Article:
EATONTOWN, N.J.  —  When Alaina Casha showed up Monday for her regular volunteer work at the Monmouth County Society for the Prevention of Cruelty to Animals' facility here, a timid, 4-year-old French Bulldog mix immediately stole her heart.

"I saw her laying there,'' Casha, 52, of Brick, said of the dog who was recuperating at the shelter from spay surgery.

"There was something in my heart — I knew this was the one,'' Casha said. "I saw her, I fell in love."

The brindle pooch with a white stripe down her face, though she didn't have a name, was somewhat of a celebrity Wednesday. Rescued over the weekend along with 275 other dogs from a Howell, N.J., home where authorities said they were being hoarded in horrendous conditions, the bulldog became the first to be adopted, as media stood by to capture her first moments in the arms of her new owner.

"We're excited,'' Casha said. "We can't wait to take this dog home and give her all the attention and love she deserves.''

The pooch will go to live with Casha, her husband, Joe, grown daughter, Nikki, and three other dogs —  two bull mastiffs and an English Bulldog, Casha said. 

"She doesn't have a name yet,'' Casha said of the new addition to her household. "I'm looking for a name, something like 'Second Chance,' or 'Lucky,' or maybe "Sunshine.'"

As the lucky pet headed to her new home, scores of others remained behind at the shelter, a handful of them ready for adoption, and others still being prepared for adoption, according to Ross Licitra, chief law enforcement officer for the SPCA and its acting executive director.  The number of rescued dogs rose to 280, with the discovery of four more dogs, two adults and two newborn puppies, found under a porch at the Howell home Wednesday, he said.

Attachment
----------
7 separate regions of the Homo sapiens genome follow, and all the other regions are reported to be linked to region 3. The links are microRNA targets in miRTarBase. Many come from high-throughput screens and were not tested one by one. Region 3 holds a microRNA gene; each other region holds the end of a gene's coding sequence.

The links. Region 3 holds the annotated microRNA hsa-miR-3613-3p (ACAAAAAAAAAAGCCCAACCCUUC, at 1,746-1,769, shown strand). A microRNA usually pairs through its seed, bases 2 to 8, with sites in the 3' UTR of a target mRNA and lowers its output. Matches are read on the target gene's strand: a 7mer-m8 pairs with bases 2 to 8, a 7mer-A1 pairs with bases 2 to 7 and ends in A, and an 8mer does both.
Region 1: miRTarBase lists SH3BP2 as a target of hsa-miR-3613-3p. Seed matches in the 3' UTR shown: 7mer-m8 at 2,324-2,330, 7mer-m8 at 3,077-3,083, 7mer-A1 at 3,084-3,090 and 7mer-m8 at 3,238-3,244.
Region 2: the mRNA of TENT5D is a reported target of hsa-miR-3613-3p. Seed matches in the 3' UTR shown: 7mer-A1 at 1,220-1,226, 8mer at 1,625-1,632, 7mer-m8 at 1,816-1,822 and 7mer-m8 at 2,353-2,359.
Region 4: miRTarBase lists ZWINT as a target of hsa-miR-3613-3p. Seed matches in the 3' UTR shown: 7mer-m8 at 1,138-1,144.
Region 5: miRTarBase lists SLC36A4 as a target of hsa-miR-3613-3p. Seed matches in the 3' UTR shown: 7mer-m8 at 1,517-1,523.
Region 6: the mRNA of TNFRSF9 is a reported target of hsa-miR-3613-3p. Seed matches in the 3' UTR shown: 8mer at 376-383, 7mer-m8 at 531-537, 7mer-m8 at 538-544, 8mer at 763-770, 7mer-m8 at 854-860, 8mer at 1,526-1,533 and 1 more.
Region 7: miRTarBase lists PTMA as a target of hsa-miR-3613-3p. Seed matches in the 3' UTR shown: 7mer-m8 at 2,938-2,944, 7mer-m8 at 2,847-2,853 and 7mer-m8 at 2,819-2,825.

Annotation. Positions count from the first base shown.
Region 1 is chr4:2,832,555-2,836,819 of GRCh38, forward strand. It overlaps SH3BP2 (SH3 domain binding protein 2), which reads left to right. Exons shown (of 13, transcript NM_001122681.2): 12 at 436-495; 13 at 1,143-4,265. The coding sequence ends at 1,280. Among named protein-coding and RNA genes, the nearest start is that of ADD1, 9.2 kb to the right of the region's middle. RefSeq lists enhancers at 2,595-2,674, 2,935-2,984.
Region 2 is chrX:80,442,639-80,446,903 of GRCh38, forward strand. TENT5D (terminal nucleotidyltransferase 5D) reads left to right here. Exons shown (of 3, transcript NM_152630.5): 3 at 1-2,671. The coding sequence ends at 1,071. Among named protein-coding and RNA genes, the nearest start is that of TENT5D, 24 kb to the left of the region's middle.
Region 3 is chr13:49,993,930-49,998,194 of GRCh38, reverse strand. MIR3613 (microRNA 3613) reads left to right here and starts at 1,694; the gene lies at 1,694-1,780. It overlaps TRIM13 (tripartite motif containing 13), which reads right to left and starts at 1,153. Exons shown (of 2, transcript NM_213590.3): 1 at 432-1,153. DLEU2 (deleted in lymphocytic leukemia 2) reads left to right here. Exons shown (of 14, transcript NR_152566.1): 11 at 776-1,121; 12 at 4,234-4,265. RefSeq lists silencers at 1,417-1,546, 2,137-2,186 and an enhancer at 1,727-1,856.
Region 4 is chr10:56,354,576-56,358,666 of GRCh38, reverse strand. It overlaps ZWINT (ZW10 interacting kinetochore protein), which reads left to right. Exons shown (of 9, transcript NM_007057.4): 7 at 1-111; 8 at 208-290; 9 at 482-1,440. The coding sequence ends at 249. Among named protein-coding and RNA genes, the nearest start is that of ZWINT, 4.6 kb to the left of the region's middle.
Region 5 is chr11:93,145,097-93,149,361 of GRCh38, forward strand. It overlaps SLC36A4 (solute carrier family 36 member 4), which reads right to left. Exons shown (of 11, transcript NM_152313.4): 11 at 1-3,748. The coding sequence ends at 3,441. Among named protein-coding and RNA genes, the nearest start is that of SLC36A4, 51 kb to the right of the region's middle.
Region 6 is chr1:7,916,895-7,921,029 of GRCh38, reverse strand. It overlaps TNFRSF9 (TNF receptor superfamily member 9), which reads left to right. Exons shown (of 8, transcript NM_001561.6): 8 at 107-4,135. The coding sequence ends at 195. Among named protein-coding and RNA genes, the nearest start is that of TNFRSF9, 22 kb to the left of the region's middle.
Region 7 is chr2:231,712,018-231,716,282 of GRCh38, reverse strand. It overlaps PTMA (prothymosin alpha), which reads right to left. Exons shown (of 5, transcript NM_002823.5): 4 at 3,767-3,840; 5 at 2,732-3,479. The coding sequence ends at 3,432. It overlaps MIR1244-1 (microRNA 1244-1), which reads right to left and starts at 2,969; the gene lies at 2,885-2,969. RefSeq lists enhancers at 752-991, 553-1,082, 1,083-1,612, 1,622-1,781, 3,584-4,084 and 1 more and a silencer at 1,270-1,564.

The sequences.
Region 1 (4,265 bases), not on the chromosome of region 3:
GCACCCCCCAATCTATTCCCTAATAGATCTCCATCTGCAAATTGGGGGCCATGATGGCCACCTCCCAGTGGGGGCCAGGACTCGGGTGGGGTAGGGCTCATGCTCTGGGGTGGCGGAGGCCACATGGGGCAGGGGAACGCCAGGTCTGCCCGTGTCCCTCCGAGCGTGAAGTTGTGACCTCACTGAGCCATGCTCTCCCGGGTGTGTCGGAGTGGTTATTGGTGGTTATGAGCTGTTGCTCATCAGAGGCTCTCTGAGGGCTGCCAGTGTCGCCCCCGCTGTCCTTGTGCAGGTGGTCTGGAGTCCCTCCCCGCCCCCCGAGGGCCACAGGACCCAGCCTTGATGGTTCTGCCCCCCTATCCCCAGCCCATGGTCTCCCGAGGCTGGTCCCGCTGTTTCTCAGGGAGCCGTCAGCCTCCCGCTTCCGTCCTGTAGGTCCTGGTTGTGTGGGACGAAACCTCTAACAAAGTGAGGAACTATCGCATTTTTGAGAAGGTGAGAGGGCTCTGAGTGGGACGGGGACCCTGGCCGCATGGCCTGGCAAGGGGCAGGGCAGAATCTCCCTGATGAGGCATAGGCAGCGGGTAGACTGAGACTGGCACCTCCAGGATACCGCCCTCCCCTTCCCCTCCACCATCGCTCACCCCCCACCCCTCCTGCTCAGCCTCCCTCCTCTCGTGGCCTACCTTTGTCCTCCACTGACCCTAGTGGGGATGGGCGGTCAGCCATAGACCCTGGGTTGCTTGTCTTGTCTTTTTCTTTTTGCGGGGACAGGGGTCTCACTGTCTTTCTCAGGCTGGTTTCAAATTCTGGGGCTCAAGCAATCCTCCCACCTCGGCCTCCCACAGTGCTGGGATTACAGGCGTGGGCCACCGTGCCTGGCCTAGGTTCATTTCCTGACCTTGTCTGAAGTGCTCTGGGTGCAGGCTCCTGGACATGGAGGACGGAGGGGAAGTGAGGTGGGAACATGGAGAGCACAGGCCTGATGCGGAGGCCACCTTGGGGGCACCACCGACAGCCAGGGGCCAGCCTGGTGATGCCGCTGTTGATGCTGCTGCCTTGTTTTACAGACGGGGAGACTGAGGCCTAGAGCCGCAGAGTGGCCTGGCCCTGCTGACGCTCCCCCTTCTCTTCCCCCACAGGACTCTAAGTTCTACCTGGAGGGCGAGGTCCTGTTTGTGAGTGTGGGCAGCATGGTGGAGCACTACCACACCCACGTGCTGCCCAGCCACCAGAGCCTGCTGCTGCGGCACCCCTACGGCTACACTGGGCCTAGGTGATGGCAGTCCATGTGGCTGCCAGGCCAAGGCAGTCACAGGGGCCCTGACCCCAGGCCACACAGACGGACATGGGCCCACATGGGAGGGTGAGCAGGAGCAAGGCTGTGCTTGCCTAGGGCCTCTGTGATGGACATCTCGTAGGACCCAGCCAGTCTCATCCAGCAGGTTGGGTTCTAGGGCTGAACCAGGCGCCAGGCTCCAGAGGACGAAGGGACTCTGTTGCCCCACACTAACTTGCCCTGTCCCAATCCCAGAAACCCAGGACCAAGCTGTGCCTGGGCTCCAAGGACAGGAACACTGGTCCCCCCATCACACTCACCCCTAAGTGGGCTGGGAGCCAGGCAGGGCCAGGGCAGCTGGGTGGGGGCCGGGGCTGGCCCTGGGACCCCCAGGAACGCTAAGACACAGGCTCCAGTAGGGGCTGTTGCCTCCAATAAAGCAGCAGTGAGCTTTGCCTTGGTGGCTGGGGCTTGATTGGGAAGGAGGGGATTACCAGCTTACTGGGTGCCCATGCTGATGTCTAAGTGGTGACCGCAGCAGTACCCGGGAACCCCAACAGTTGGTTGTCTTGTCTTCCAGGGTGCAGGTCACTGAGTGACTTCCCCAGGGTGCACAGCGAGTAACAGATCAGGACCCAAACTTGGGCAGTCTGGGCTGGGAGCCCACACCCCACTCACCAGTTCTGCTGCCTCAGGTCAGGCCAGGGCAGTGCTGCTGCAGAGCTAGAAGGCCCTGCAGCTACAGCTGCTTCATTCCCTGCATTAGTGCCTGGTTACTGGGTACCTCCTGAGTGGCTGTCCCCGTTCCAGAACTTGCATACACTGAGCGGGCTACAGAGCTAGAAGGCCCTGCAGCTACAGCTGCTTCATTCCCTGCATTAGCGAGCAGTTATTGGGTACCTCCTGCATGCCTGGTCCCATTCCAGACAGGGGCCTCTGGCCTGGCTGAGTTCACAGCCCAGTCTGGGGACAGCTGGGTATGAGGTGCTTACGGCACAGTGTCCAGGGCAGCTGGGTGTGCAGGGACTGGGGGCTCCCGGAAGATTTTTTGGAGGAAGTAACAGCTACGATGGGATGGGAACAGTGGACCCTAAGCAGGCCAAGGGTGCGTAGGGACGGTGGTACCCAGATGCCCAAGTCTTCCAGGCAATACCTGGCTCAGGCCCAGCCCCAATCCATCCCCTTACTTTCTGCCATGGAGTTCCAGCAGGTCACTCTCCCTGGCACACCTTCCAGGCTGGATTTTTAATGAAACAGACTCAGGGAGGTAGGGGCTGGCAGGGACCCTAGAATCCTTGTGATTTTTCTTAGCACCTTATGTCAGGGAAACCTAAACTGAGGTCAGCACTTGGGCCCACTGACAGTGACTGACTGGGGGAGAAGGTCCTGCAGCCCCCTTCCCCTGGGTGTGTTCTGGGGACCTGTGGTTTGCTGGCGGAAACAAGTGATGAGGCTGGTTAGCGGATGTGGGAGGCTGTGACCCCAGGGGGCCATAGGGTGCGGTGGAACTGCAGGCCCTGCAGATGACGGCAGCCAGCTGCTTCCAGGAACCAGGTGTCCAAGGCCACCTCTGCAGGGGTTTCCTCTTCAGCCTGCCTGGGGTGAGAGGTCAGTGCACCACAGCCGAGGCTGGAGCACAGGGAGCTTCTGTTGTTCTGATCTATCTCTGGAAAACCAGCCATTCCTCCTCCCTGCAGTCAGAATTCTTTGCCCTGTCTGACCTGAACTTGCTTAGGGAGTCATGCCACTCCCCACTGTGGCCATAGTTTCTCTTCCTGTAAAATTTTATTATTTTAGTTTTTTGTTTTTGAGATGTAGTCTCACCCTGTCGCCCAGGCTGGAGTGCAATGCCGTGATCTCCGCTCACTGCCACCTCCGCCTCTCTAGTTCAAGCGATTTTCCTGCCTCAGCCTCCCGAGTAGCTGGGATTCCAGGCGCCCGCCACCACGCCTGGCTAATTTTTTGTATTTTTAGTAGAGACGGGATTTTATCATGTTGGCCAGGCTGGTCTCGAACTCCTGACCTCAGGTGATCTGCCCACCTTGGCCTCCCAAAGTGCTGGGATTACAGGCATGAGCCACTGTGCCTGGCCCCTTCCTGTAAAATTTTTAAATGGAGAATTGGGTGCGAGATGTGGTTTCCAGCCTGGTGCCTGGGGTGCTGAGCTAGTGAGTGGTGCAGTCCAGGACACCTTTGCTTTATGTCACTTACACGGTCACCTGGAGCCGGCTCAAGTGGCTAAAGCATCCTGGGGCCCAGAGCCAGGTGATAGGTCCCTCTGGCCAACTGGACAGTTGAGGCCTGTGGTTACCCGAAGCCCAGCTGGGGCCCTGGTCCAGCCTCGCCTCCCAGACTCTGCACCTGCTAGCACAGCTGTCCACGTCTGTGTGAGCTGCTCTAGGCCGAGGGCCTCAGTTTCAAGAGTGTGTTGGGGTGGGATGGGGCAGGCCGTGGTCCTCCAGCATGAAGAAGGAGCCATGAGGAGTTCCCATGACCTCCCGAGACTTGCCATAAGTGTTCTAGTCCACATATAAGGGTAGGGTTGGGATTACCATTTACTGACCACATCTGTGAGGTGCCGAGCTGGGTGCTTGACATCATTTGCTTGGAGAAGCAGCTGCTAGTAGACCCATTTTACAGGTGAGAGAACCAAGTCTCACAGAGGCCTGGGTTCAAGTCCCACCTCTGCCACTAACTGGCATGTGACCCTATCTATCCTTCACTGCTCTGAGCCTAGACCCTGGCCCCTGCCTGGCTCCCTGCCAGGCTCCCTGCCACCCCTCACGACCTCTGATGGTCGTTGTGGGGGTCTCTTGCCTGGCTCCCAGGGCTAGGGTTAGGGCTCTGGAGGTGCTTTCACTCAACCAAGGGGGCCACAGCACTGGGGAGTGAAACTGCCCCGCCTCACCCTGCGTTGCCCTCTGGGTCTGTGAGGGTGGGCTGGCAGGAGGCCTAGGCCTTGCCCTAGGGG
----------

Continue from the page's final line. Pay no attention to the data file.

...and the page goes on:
More than 20 dogs so far have gone to foster homes to await adoption, Licitra said.

 "I'm so happy that today, we're about to get this first dog out the door to its new beginning,'' said Licitra.

The public, animal welfare groups, including St. Hubert's Animal Welfare Center in Madison, and veterinarians have rallied around the hoarded dogs since news of their situation broke on Friday.That is when authorities, donning HAZMAT suits, removed armfuls of dogs from the bi-level home on Bennett Road in Howell. The SPCA has received donations of rabies vaccines and is "stuffed to the gills" with linens donated for the animals, Licitra said. The SPCA now needs cash donations to buy vaccines and microchips for the rescued dogs and to defray the cost of caring for them, including overtime pay for staff, Licitra said. Donations can be made here  or mailed to MCSPCA, Howell Case, P.O. Box 93, Eatontown, NJ 07724. 

No charges have been filed yet against Joseph and Charlene Hendricks, the owners of the home where the animals were found, but Licitra said charges will be forthcoming.  He said he plans to meet Monday with officials from the Monmouth County Prosecutor's Office to discuss what charges will be filed. He said there could be as many as 280 animal cruelty charges filed.  

"At the end of the day, there's got to be some consequences,'' Licitra said.

One of the rescued dogs had to have a leg amputated as a a result of broken bone that was never properly treated, he said.

Casha, a paraprofessional who works with special education students in the Brick school system, said she regularly takes special education students to the SPCA shelter to volunteer. That's how she found her new pet, after she took the students there Monday to help after learning of the hoarding situation.

"I was here with my students and I saw all the dogs,'' Casha said, adding that she wishes she could do more for the rescued animals. 

"There are so many dogs here, if I could take them all home, I would,'' she said. 

Follow Andrew Ford and Kathleen Hopkins on Twitter: @AndrewFordNews and @Khopkinsapp